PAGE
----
Half of your success as a writer will be determined by the strength of the screenplay you are trying to sell. The other half is determined by your ability to pitch and sell your next projects.
No agent/producer/lawyer/manager/studio wants a one-off writer. All those entities, whether they outright say it or not, are in the franchise business, and you, my friend, as a writer are a franchise. To be the most valuable commodity you can be, to get all of those people and buyers and businesses behind you, you need to give them a long-term reason. That reason, naturally, is a series of ideas you can continue to produce for them.
When I took my meeting at UTA (can it really almost have been three years ago already?), my manager worked with me to prepare three pitches for additional specs before I even got in the room with the agent. Sure, I had a strong script that we all thought would be a relatively easy sell (it wasn't - so sad), but that wasn't enough. No matter how great that one project was, my agent's time was more valuable than a single sale. I needed to show him that I'd be around working and earning for years to come. But, let's step back a moment - before UTA was even on the horizon for me, I was settling into a partnership with a pair of producers and a new (to me) manager. One of the very first things my manager asked for was another script of mine. He, too, was testing the waters of my writing; he was relieved when I said that the somewhat inferior script I gave him as a followup (the only other viable one I had on hand at the time) was an earlier script. It wasn't as strong, but I was younger when I wrote it. Similarly, if you recall, when I met with a publishing friend about my children's book, one of the first things she advised me to do was come up with other book ideas I could mention in meetings with potential agents.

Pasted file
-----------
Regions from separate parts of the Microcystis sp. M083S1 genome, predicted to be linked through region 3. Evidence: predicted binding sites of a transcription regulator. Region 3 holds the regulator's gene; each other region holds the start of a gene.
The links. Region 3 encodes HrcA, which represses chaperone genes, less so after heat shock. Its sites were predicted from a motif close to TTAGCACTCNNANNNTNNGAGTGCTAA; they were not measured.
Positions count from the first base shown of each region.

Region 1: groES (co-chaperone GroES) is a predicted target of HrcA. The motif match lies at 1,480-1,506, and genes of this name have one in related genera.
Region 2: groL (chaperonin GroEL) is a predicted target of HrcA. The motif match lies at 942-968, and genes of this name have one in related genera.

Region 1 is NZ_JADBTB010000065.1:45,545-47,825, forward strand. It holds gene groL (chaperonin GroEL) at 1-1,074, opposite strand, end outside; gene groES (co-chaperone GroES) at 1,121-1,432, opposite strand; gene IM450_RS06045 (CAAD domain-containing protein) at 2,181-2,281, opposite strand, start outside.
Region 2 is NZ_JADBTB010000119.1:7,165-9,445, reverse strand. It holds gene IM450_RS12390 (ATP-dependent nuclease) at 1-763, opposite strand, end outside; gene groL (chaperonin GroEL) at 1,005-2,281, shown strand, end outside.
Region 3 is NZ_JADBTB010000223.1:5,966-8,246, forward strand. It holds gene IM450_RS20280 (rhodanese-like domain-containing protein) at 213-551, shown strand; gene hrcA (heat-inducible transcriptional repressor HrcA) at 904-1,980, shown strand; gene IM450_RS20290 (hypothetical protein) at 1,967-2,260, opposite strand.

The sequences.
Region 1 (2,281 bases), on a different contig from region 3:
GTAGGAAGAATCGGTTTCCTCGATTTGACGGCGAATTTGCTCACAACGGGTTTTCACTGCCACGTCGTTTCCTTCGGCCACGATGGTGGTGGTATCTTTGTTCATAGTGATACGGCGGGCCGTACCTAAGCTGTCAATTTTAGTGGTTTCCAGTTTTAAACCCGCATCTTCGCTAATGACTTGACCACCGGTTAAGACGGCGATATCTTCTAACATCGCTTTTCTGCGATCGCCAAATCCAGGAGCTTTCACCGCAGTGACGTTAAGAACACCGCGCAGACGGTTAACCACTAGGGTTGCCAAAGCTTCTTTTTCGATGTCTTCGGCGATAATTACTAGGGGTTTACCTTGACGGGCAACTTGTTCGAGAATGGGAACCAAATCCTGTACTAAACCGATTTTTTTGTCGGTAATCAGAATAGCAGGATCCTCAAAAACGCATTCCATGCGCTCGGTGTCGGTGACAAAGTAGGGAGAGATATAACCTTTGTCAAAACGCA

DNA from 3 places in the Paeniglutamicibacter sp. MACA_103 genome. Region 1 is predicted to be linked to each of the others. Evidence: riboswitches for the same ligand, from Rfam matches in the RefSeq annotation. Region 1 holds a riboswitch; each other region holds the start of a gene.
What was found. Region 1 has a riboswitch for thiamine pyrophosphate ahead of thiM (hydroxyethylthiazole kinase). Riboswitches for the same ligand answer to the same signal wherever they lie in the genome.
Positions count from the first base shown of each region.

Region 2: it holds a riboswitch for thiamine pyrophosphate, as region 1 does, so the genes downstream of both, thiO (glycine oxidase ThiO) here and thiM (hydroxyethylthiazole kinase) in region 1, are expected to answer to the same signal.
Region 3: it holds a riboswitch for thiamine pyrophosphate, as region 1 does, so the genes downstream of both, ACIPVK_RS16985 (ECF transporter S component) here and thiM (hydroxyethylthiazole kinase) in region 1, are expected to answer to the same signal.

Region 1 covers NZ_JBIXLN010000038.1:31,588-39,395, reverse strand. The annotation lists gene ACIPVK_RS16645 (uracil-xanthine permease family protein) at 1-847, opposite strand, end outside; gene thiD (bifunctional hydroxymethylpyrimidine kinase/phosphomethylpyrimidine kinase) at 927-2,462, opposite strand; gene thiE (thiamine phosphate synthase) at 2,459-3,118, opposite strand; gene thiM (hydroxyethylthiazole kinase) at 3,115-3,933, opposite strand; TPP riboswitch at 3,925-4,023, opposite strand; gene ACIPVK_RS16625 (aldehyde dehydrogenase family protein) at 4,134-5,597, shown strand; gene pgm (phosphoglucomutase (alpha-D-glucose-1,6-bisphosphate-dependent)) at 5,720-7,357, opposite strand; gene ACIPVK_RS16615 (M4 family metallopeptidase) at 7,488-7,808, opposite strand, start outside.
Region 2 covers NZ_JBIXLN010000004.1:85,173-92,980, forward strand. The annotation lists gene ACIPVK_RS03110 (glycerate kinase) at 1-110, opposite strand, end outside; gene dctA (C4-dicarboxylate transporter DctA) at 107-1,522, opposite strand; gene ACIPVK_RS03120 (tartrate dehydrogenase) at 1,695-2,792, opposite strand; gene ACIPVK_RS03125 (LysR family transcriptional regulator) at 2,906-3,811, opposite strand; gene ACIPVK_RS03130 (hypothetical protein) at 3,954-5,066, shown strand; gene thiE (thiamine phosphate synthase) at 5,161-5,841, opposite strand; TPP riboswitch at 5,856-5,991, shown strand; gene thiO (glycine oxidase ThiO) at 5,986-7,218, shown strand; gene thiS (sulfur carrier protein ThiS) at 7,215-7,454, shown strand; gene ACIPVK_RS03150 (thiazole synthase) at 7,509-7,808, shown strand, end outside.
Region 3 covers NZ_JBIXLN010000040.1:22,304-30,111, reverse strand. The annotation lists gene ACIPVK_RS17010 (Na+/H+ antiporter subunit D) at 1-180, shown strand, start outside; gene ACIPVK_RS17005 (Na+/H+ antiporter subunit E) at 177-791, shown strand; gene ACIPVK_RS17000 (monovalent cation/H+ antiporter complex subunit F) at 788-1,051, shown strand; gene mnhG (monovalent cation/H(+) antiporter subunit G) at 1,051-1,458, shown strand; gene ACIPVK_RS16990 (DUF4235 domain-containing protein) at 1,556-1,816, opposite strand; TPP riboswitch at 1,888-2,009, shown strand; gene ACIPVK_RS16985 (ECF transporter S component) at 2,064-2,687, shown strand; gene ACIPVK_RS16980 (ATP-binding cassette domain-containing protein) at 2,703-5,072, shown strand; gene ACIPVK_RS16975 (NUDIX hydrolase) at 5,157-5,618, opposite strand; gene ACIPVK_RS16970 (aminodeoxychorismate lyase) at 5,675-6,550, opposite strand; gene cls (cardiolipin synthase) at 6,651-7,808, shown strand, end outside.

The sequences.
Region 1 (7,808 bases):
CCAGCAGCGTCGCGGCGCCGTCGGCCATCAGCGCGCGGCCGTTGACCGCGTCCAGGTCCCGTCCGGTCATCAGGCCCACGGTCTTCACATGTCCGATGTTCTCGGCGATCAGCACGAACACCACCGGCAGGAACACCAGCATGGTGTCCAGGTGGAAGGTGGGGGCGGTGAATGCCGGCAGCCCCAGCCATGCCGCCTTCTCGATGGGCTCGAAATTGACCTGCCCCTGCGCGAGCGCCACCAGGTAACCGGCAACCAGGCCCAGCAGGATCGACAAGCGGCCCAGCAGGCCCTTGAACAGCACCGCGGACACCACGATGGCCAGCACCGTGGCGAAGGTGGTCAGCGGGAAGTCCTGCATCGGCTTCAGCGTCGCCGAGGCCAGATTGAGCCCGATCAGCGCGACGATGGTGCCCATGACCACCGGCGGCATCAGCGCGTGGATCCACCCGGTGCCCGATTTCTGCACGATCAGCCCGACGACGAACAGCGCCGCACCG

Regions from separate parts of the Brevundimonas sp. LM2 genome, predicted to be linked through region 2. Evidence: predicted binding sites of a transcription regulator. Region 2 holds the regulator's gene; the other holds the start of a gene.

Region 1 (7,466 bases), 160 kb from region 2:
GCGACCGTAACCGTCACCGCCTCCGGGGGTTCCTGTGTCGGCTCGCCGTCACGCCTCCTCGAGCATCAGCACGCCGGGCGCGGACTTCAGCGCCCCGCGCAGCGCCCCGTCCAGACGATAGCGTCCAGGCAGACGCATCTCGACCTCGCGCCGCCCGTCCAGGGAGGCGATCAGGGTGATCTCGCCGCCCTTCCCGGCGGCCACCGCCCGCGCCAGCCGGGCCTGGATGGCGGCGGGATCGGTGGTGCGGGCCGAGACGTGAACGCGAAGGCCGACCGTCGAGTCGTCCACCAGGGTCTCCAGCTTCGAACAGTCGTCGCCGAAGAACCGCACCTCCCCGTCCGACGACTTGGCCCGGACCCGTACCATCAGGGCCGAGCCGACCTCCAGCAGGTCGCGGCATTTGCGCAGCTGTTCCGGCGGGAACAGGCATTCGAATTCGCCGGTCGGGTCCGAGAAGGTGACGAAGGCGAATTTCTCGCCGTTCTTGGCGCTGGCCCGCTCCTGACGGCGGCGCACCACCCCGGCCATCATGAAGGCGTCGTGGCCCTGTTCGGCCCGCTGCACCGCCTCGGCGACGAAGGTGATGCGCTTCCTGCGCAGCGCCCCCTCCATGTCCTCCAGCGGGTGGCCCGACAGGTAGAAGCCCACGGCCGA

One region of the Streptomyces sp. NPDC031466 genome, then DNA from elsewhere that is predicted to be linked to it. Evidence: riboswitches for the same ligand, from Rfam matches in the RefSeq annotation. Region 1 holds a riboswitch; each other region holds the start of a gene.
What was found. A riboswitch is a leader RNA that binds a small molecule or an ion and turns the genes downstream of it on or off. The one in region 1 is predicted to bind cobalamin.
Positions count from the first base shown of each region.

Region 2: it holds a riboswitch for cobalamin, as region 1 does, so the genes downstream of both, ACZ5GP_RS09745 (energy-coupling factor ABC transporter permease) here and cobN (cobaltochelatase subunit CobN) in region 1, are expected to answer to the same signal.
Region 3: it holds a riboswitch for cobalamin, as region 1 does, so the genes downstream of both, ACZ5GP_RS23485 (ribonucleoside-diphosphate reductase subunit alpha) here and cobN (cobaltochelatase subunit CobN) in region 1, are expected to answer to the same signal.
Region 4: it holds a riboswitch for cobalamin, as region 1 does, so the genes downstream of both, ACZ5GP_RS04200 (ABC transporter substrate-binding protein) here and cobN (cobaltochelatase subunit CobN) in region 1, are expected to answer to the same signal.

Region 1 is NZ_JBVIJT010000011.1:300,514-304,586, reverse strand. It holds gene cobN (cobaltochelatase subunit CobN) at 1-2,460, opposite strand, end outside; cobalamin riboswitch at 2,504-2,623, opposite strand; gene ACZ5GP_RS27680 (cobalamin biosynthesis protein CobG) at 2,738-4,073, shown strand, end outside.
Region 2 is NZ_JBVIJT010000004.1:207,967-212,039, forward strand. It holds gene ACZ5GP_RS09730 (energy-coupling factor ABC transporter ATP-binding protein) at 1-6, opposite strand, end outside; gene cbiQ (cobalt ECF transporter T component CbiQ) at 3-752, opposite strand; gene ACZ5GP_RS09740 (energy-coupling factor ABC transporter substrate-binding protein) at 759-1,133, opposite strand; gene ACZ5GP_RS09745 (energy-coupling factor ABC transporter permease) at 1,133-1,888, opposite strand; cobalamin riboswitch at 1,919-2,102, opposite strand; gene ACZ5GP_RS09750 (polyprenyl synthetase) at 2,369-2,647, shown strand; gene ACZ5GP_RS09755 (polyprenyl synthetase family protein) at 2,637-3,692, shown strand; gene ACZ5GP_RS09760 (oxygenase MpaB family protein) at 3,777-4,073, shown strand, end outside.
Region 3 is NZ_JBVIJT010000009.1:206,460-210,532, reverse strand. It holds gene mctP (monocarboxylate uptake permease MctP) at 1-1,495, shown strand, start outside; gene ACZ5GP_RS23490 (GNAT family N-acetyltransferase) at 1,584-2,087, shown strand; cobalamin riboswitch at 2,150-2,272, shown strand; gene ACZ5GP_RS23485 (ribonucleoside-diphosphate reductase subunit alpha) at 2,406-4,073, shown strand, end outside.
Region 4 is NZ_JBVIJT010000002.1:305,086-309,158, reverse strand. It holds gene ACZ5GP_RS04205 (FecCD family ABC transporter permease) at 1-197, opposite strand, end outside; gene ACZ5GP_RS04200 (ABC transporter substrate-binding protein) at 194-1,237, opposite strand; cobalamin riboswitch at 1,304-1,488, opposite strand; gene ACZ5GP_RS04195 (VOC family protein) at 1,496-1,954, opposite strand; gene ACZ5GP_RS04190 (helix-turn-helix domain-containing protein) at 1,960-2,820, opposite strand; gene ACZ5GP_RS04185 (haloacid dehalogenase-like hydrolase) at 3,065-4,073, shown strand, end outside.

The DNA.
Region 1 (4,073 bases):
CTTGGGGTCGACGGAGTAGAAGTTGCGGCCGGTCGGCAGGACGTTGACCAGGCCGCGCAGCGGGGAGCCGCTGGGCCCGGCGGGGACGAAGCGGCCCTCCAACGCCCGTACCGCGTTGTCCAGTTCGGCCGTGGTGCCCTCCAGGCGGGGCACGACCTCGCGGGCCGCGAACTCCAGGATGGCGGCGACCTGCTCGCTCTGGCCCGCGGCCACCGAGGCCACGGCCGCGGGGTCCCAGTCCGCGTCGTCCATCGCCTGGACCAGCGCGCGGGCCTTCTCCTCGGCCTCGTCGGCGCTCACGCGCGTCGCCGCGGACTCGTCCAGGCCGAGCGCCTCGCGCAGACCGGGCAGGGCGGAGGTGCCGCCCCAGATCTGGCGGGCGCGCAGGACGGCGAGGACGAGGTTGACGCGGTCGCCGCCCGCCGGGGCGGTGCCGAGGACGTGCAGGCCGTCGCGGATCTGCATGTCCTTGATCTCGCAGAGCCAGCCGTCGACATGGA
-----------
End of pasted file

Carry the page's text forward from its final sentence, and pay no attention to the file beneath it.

Clearly, having additional ideas is valuable - and it is best to keep them in the same genre as the project that you're gaining attention with, since that is where your strengths are most immediately visible to people who have only minimal, but favorable, exposure to your writing. Sometimes, though, it can be hard to focus on what's next when you're in the middle of a large project, or even when you're coming down onto the tail end of it. I recently got the (hopefully) last draft of the sci-fi collaboration to my partner. He liked it, and aside from a few notes we'll discuss in the coming days, didn't see the need for many more edits. If that's in fact the case, then we'll give it to our producer and representatives next. Barring glaring errors or holes that they might discover, we'll be fast approaching the "try to sell it" stage, which means looping my agent in. Yes, that same guy at UTA and, no, he's not aware I'm working on this yet. There's no reason for him to be until there's a product, since I haven't really been on his radar since the post-Apocalyptic spec failed to sell. But, the moment I call or email him to present him with a spec I wrote for a know director, all that will change. At least, it should. And I will be shooting myself in the foot if I don't have a laundry list of the next specs I want to write ready to give him. So it is time to put on my thinking cap, dust off the old ideas, and determine what projects I want to work on next.